The Greek for “little flock” is mikron poimnion, and while both “little” and “flock” are important in this phrase, poimnion, “flock,” is evocative, since a poimēn is a shepherd. The “little flock” of Jesus’ disciples is like a flock of sheep who are shepherded by God. The image of the people of God as a flock of sheep does not begin with Jesus but is found in Zec 10:3 (“the Lord of hosts cares for his flock, the house of Judah”) and Jer 13:17 (“the Lord’s flock”).
By qualifying “flock” with “little,” Jesus is saying something about the unassuming nature of his disciples, who might be little in number, little in power, little in social standing or some combination of all of them. Jesus says, however, that the “little flock” should not fear because “it is your Father’s good pleasure to give you the kingdom.” The unassuming, insignificant flock, who elsewhere in the Gospels are called little ones or even infants, cannot rely on their power, strength or wealth to create a kingdom but must depend only on their faith in God.
Dependence upon God is a potential source of fear, as Jesus’ exhortation not to fear makes clear, but also one of the advantages of being “little,” since faith creates reliance on God and trust in God’s promises. The strength of the “little flock” becomes its willingness to live out its faith, not primarily as an intellectual assent to theological claims or grasping a list of dogmatic propositions but as a way of following Jesus wherever the Good Shepherd leads.
Faith is following Jesus by attending to all the “little” things that seem unimportant or insignificant, as well as paying attention to all the “little” people we are tempted to forget or overlook. The faith of the “little flock” is a rejection of a sense of entitlement about what we deserve or have earned, replaced by a robust sense of God’s grace and mercy for those who trust in God, as the Psalmist sings: “Our heart is glad in him, because we trust in his holy name. Let your steadfast love, O Lord, be upon us, even as we hope in you.” Faith is this mixture of gladness, trust and hope as we allow God’s steadfast love to transform us.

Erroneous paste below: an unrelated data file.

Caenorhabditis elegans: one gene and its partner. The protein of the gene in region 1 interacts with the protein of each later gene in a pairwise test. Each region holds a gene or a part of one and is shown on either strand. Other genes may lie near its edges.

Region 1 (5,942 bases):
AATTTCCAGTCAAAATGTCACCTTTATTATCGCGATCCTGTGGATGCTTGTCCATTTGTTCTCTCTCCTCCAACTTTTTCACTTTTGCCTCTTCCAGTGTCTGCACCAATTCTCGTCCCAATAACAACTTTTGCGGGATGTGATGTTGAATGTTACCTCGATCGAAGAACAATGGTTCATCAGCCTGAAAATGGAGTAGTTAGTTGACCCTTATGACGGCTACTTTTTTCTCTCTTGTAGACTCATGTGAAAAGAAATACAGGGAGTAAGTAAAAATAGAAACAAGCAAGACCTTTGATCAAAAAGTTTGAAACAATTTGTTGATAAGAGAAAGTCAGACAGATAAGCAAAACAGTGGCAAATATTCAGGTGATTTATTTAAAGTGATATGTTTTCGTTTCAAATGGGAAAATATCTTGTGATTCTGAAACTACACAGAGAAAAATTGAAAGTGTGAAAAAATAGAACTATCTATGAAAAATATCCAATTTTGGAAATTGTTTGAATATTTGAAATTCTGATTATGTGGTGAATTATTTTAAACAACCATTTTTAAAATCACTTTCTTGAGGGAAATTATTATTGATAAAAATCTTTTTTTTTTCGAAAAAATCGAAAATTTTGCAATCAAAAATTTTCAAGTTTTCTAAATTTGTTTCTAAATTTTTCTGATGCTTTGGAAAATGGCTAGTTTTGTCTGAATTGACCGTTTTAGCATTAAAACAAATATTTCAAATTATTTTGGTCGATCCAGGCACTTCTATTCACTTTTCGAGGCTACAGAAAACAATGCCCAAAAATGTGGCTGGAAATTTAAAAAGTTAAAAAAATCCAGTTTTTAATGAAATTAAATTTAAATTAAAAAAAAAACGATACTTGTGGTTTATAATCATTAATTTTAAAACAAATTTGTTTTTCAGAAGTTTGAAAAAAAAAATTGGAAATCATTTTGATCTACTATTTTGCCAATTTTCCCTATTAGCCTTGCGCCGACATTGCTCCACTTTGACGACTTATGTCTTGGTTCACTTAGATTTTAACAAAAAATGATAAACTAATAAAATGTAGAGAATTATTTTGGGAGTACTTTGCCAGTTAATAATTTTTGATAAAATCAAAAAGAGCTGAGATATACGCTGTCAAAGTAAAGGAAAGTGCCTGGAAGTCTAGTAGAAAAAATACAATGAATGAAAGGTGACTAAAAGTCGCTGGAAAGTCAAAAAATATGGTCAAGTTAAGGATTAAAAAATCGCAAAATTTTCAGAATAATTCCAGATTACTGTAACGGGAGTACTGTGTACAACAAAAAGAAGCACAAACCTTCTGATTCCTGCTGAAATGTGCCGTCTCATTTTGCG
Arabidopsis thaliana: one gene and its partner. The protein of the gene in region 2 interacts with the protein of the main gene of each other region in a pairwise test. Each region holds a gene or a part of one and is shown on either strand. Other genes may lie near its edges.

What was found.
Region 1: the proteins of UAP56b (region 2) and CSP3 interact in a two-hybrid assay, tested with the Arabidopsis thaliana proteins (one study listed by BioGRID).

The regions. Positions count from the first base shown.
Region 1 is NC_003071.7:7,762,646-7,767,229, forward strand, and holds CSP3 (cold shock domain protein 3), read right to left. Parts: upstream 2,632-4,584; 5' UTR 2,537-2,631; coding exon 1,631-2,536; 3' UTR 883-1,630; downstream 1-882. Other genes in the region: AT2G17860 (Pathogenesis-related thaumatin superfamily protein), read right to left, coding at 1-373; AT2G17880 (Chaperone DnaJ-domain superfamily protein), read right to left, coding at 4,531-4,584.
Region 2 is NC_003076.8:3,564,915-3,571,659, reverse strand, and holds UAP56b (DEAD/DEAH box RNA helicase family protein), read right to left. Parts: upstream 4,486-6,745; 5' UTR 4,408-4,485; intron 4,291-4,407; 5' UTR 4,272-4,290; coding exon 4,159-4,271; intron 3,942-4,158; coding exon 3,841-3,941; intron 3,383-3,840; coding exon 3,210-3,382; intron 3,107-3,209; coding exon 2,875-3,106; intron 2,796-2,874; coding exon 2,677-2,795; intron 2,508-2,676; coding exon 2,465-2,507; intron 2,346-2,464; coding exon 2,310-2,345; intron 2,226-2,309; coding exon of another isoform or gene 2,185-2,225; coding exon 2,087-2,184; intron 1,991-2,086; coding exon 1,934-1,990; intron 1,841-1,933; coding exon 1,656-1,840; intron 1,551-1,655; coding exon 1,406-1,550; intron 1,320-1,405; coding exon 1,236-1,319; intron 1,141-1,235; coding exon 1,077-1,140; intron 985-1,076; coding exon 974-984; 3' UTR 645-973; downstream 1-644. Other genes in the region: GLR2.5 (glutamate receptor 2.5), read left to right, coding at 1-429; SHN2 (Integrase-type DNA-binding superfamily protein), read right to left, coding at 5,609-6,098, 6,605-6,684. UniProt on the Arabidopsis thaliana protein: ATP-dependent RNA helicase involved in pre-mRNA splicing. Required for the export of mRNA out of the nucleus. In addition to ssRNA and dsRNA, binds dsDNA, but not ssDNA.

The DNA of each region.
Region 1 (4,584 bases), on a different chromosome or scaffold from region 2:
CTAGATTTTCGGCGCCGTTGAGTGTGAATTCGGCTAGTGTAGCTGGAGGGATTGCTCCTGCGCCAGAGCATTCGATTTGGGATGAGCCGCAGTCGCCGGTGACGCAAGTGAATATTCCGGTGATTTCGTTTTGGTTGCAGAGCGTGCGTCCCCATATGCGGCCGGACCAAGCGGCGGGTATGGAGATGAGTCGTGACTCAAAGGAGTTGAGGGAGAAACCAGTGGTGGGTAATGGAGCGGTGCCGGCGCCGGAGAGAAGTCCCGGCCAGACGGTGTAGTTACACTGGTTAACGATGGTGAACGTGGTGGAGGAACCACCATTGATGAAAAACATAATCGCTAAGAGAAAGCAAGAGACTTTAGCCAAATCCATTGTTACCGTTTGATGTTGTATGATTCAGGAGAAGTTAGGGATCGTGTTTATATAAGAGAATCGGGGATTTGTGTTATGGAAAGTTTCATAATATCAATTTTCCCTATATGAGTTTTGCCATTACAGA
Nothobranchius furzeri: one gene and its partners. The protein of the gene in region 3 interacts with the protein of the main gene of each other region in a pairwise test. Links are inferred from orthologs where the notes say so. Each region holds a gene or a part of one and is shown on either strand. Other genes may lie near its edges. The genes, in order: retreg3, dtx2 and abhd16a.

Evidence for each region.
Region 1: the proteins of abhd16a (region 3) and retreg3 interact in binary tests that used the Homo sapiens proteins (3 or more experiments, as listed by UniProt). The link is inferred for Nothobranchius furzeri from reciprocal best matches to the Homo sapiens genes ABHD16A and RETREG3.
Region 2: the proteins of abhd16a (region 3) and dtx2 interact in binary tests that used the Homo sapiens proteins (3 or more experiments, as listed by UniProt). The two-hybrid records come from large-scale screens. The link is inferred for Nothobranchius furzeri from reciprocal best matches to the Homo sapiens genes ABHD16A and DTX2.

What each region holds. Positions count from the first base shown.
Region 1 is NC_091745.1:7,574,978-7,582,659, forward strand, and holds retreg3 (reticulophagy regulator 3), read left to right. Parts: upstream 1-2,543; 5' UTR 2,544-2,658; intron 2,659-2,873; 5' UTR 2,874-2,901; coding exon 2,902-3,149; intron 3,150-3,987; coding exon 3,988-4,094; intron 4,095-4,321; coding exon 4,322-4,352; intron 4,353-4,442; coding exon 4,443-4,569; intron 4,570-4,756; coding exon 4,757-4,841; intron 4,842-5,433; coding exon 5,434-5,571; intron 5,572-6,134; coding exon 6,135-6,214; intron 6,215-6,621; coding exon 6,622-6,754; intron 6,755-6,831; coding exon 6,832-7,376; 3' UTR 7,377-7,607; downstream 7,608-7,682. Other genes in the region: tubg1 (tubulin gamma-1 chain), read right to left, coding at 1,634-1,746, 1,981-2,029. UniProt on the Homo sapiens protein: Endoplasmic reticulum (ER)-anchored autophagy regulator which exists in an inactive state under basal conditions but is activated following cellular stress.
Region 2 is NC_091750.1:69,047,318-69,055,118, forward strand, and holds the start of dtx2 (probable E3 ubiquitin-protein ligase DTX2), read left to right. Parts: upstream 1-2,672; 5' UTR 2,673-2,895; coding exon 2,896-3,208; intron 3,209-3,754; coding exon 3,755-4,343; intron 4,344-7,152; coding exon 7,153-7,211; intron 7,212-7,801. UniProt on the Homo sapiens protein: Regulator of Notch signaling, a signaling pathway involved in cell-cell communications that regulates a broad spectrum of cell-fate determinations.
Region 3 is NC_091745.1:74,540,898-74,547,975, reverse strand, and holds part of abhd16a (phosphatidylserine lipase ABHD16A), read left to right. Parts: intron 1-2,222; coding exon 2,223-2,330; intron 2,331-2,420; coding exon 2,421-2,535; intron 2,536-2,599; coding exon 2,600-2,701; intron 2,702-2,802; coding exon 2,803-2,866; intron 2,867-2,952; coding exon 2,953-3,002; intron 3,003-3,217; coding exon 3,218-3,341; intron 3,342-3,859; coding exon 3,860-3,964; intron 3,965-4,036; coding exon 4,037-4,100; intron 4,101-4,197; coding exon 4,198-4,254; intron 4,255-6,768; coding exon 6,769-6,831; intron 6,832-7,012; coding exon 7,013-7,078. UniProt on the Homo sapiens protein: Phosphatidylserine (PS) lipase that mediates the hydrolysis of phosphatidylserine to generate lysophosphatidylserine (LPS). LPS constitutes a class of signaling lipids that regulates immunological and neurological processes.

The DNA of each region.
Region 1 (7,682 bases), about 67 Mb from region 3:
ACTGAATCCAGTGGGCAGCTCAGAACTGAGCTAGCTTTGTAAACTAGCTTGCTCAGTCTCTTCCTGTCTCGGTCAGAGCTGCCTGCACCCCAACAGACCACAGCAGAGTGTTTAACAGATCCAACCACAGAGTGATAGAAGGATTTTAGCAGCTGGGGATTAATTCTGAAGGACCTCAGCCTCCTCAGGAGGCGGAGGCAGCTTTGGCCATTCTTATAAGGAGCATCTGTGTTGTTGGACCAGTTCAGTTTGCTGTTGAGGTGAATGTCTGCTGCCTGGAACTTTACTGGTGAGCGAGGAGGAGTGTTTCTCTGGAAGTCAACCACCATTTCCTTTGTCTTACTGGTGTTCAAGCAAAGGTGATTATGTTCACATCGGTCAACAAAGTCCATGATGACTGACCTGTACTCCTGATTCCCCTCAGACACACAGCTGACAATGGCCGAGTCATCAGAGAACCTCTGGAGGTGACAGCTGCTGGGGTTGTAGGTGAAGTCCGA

This faith manifests itself in a way of life that leads to a proper relationship to earthly possessions, which Jesus encourages his “little flock” to sell in order to give alms to those in need. A proper relationship to things reflects that one’s hopes are not just earthly but heavenly, “for where your treasure is, there your heart will be also.” Yet detachment from possessions, especially seen in giving alms and other acts of generosity, transforms us by creating greater attachment to God and other people.
Jesus’ use of slave imagery can be startling to modern readers, but when he speaks in Luke of how the faithful and prudent manager has care of the master’s “slaves” and is put “in charge of all his possessions,” it is important to understand that the manager’s most important task is the care of other people. The faithless manager is the one who treats other people with cruelty and disdain. When “he begins to beat the other slaves, men and women,” the manager is placed “with the unfaithful.” To be a member of the “little flock,” especially to have authority within the flock, is to be faithful with material possessions but even more significantly with the precious lives of other people.
Hebrews offers us a definition of faith as “the assurance of things hoped for, the conviction of things not seen,” but all those faithful ancestors who trusted in God, Abraham, Sarah, Isaac and Jacob, while not perfect, were people who persevered in following the ways of God. “All of these died in faith without having received the promises,” but they were able to perceive “a better country, that is, a heavenly one.” Faith in the promise of God’s kingdom has always sustained the “little flock,” and it is this faith that sustains us in our relationships with God and other people even today.